Cohen Clarifies $150M Picasso Buy

Apr 5 2013 | 10:27am ET

SAC Capital Advisors founder Steven Cohen moved this week to elaborate on his purchase of a famed Pablo Picasso painting for a record price.

Word last week of Cohen's acquisition of "Le Rêve," coupled with his purchase of a new $60 million home in the Hamptons, came in the wake of SAC's $616 million settlement of insider-trading charges, leading to criticism of his timing. But Cohen didn't buy the Picasso as the settlement was being negotiated or in its immediate aftermath, his art adviser said, but in early November, prior to the arrest of former SAC portfolio manager Mathew Martoma on insider-trading charges and the Securities and Exchange Commission's lawsuit against the firm.

"The timing was bad," Sandy Heller said. "We're correcting the chronology."

Also corrected is the purchase price: Reports last week said that Cohen had paid casino magnate Stephen Wynn $155 million for the canvas, which depicts Picasso's mistress masturbating. The price was actually $150 million, The New York Times reports.

It remains, however, the most ever paid by a U.S. collector for a painting.

Cohen has coveted the 1932 canvas for years. He had agreed to buy it from Wynn in 2006 for $139 million, but shortly after the deal was struck, Wynn, who suffers from an eye disease, put a silver-dollar-sized hole in the painting with his elbow while showing it off in his Las Vegas office. Following restoration, the painting appraised for only $85 million, apparently not enough for Wynn to part with the Picasso.

According to Heller, the deal last year came together quickly. A Manhattan art dealer called Cohen in late October to tell him that Wynn was ready to sell. "We were at the gallery the next morning," Heller said. "In three minutes, we had a deal."

Heller said the damage is not visible in any way.

"We had to step back, take a deep breath and see how the restoration would turn out," he said. "This is a painting that has haunted Steve for nearly a decade."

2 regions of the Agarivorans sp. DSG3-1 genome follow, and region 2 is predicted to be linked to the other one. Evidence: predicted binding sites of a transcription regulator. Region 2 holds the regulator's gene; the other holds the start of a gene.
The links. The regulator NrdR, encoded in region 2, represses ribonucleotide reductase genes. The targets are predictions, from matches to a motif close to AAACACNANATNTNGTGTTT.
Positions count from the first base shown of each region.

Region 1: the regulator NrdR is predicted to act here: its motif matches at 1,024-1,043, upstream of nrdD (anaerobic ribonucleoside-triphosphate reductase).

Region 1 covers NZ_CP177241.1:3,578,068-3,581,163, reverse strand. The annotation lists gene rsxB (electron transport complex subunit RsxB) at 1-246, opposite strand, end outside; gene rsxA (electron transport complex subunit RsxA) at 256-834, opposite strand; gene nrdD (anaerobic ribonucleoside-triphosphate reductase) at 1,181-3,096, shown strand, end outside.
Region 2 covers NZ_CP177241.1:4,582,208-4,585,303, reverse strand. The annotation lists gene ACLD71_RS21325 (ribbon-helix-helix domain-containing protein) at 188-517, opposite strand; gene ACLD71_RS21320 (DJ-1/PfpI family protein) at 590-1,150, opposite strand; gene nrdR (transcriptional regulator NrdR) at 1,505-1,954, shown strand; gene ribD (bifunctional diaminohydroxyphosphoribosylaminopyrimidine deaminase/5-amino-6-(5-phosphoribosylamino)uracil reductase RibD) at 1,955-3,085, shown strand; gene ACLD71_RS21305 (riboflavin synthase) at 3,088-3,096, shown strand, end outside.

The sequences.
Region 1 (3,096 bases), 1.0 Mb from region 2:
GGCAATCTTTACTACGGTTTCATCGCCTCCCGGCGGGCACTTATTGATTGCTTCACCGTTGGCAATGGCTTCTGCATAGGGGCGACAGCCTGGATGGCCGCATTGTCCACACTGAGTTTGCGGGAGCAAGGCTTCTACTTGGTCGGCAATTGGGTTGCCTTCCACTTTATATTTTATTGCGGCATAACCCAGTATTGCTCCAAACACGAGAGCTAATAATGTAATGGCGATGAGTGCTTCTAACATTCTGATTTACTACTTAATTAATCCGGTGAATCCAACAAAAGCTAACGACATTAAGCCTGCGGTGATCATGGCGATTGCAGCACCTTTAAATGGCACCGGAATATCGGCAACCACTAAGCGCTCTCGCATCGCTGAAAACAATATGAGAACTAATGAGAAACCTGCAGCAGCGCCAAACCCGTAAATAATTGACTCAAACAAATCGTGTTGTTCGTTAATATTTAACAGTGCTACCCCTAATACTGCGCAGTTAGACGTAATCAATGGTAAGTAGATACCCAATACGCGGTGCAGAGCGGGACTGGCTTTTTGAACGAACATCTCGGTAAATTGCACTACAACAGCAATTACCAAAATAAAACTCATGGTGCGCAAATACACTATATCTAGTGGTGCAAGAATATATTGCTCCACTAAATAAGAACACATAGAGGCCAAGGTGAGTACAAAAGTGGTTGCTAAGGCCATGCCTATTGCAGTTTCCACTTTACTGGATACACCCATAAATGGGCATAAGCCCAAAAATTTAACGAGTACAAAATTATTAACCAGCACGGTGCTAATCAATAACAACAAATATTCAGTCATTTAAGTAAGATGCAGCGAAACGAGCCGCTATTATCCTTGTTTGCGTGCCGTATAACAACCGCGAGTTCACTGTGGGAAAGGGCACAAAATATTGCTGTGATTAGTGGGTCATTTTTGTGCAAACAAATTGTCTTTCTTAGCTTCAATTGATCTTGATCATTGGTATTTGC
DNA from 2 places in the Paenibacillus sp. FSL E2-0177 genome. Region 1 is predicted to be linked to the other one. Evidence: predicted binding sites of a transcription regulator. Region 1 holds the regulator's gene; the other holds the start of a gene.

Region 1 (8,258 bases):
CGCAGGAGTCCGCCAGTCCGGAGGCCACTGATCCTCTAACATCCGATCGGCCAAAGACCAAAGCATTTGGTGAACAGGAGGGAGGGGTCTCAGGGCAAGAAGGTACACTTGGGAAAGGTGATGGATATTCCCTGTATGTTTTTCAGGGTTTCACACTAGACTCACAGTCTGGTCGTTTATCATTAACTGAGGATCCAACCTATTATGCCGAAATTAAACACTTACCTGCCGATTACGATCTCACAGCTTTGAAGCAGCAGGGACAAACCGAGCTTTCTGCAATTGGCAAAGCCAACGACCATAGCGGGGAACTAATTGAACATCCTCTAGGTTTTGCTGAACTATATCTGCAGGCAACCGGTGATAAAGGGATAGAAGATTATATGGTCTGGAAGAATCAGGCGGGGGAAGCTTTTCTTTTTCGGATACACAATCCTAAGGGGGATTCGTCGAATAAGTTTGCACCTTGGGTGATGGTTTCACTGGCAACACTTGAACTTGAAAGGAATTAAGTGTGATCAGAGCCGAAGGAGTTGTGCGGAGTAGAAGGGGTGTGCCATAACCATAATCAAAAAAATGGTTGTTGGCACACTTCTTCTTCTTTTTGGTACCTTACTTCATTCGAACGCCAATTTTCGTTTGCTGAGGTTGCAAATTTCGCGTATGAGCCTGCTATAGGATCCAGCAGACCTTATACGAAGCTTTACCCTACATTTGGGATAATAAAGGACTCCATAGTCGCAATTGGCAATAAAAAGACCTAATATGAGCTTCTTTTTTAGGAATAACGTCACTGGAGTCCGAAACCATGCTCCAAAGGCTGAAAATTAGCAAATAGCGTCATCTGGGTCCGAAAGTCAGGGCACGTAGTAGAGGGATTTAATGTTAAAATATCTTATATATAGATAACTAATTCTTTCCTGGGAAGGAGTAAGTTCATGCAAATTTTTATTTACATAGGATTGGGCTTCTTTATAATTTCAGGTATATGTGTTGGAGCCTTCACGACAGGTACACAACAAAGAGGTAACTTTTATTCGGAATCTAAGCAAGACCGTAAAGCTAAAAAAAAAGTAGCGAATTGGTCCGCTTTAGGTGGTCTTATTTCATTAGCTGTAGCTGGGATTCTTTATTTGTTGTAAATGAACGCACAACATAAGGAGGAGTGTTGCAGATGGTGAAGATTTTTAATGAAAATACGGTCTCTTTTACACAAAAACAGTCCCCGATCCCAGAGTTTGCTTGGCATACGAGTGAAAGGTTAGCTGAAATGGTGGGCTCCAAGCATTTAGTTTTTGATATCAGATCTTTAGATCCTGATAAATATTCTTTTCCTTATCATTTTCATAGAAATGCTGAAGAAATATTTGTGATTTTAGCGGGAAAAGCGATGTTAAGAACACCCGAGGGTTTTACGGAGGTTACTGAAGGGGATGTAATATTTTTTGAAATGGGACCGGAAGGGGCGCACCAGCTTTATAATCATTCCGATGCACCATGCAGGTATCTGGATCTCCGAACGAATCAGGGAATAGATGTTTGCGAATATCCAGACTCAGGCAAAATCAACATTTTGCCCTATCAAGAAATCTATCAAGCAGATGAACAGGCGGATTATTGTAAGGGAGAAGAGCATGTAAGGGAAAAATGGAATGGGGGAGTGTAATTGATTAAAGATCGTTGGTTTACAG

"When you stand in front of it, you're blown away," Cohen told the Times.

Cohen is not the first hedge fund manager facing legal trouble to own the painting. Wynn acquired it in 2001 from Wolfgang Flöttl of Ross Capital Markets. Seven years later, Flöttl was sentenced to 10 months in prison for misuse of an Austrian bank's funds.


In Depth

Q&A: Open Season For Closed-End Funds

Aug 29 2014 | 10:00am ET

When Maury Fertig and Bob Huffman, former Salomon Brothers coworkers, launched...

Lifestyle

Och Funds Women In Finance Initiative At U-M

Aug 28 2014 | 3:01pm ET

Och-Ziff Capital founder Daniel Och and his wife have made a "generous donation"...

Guest Contributor

Looking Ahead: What’s In Store For Managed Futures?

Aug 22 2014 | 12:52pm ET

The last five years were phenomenal for investors in equity indices. Will the next...

 

Editor's Note

    Get A Sneak Peak Of The Alpha Pages

    Aug 25 2014 | 11:21am ET

    As many of you know, FINalternatives was recently acquired by the owners of Futures magazine, a firm called The Alpha Pages LLC. Today marks the soft-launch of a new sister site for both publications. As its name suggests, The Alpha Pages will cover all types of alternative investments, going far beyond the more well-known ones such as hedge funds and private equity. Read more…

 

Futures Magazine

July/August 2014 Cover

The time was right

Commodities/Futures magazine launched at the precipice of a revolution in the futures industry—really a revolution in the idea of risk management—that would move it from a small niche industry to ...

The Alpha Pages

TAP July/August 2014 Cover

The Alpha Pages Interview: Senator Rand Paul

Senator Paul sat down in the debut series of the Alpha Pages Interview to discuss the broken tax code, regulation surrounding Bitcoin, and his plans for the 2016 Presidential election.